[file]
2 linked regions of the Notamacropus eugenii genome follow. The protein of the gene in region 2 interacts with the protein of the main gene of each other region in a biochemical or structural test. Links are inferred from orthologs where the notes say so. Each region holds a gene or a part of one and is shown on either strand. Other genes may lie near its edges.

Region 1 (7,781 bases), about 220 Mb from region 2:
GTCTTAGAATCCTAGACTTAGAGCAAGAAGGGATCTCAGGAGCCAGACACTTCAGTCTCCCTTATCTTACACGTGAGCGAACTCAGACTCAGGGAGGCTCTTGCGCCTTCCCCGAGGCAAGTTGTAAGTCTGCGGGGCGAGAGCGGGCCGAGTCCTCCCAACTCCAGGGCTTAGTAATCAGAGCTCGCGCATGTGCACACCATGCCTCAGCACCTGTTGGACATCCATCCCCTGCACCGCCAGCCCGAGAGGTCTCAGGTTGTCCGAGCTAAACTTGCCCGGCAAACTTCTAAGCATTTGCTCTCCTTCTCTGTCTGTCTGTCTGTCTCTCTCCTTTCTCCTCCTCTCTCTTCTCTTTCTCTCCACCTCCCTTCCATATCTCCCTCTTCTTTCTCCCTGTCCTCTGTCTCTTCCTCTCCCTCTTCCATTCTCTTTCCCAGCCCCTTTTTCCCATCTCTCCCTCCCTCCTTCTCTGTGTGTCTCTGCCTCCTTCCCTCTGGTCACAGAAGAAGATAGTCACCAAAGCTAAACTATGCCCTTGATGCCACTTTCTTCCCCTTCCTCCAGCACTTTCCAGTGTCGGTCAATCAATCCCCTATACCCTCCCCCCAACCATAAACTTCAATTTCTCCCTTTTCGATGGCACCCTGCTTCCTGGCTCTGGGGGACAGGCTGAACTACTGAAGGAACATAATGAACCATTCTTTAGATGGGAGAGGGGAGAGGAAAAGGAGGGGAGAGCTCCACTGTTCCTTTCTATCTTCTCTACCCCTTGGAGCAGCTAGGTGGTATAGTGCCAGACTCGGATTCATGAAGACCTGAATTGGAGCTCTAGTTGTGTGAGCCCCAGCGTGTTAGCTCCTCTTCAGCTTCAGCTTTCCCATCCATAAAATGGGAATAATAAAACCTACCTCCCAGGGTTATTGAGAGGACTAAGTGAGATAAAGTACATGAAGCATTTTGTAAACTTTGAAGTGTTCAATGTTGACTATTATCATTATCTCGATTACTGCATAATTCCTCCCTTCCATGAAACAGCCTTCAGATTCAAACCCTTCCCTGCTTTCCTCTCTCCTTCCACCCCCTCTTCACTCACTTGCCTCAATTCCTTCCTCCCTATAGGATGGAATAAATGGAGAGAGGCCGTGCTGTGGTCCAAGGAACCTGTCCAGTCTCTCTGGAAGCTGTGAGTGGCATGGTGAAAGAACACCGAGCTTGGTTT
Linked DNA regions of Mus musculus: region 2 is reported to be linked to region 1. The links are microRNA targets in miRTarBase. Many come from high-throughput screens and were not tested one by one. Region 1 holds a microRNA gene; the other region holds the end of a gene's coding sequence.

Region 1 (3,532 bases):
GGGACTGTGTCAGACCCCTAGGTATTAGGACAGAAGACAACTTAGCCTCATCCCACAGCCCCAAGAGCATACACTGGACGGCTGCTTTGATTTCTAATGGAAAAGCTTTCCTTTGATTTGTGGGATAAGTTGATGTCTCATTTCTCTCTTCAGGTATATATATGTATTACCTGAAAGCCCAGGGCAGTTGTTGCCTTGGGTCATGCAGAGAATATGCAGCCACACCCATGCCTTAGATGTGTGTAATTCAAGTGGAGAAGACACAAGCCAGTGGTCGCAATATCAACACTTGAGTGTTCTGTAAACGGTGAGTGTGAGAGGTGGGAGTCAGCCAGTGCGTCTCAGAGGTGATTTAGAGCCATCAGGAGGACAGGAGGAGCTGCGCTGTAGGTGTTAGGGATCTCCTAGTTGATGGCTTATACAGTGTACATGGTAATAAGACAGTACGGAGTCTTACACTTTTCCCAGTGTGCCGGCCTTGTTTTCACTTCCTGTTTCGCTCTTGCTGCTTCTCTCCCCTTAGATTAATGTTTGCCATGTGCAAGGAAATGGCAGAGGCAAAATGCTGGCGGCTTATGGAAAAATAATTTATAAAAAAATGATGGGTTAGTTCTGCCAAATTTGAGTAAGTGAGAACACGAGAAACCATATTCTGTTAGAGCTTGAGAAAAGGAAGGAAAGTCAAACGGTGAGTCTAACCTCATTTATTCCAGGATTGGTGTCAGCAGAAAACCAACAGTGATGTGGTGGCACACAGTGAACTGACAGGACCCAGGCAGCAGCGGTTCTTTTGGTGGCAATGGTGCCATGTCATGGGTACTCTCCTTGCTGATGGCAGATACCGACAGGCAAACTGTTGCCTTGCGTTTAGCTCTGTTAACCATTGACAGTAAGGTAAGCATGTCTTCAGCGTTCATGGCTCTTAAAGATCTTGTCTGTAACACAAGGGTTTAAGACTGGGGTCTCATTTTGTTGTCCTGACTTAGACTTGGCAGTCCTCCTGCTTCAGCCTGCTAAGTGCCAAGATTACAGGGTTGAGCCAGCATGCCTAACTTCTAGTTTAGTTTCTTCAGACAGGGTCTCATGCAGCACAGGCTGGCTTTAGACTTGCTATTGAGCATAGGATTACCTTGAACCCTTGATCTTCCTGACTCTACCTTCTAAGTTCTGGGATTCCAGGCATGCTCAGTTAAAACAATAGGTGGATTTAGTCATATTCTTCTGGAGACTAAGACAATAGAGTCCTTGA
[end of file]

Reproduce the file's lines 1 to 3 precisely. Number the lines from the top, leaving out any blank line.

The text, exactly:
2 linked regions of the Notamacropus eugenii genome follow. The protein of the gene in region 2 interacts with the protein of the main gene of each other region in a biochemical or structural test. Links are inferred from orthologs where the notes say so. Each region holds a gene or a part of one and is shown on either strand. Other genes may lie near its edges.

Region 1 (7,781 bases), about 220 Mb from region 2:
GTCTTAGAATCCTAGACTTAGAGCAAGAAGGGATCTCAGGAGCCAGACACTTCAGTCTCCCTTATCTTACACGTGAGCGAACTCAGACTCAGGGAGGCTCTTGCGCCTTCCCCGAGGCAAGTTGTAAGTCTGCGGGGCGAGAGCGGGCCGAGTCCTCCCAACTCCAGGGCTTAGTAATCAGAGCTCGCGCATGTGCACACCATGCCTCAGCACCTGTTGGACATCCATCCCCTGCACCGCCAGCCCGAGAGGTCTCAGGTTGTCCGAGCTAAACTTGCCCGGCAAACTTCTAAGCATTTGCTCTCCTTCTCTGTCTGTCTGTCTGTCTCTCTCCTTTCTCCTCCTCTCTCTTCTCTTTCTCTCCACCTCCCTTCCATATCTCCCTCTTCTTTCTCCCTGTCCTCTGTCTCTTCCTCTCCCTCTTCCATTCTCTTTCCCAGCCCCTTTTTCCCATCTCTCCCTCCCTCCTTCTCTGTGTGTCTCTGCCTCCTTCCCTCTGGTCACAGAAGAAGATAGTCACCAAAGCTAAACTATGCCCTTGATGCCACTTTCTTCCCCTTCCTCCAGCACTTTCCAGTGTCGGTCAATCAATCCCCTATACCCTCCCCCCAACCATAAACTTCAATTTCTCCCTTTTCGATGGCACCCTGCTTCCTGGCTCTGGGGGACAGGCTGAACTACTGAAGGAACATAATGAACCATTCTTTAGATGGGAGAGGGGAGAGGAAAAGGAGGGGAGAGCTCCACTGTTCCTTTCTATCTTCTCTACCCCTTGGAGCAGCTAGGTGGTATAGTGCCAGACTCGGATTCATGAAGACCTGAATTGGAGCTCTAGTTGTGTGAGCCCCAGCGTGTTAGCTCCTCTTCAGCTTCAGCTTTCCCATCCATAAAATGGGAATAATAAAACCTACCTCCCAGGGTTATTGAGAGGACTAAGTGAGATAAAGTACATGAAGCATTTTGTAAACTTTGAAGTGTTCAATGTTGACTATTATCATTATCTCGATTACTGCATAATTCCTCCCTTCCATGAAACAGCCTTCAGATTCAAACCCTTCCCTGCTTTCCTCTCTCCTTCCACCCCCTCTTCACTCACTTGCCTCAATTCCTTCCTCCCTATAGGATGGAATAAATGGAGAGAGGCCGTGCTGTGGTCCAAGGAACCTGTCCAGTCTCTCTGGAAGCTGTGAGTGGCATGGTGAAAGAACACCGAGCTTGGTTT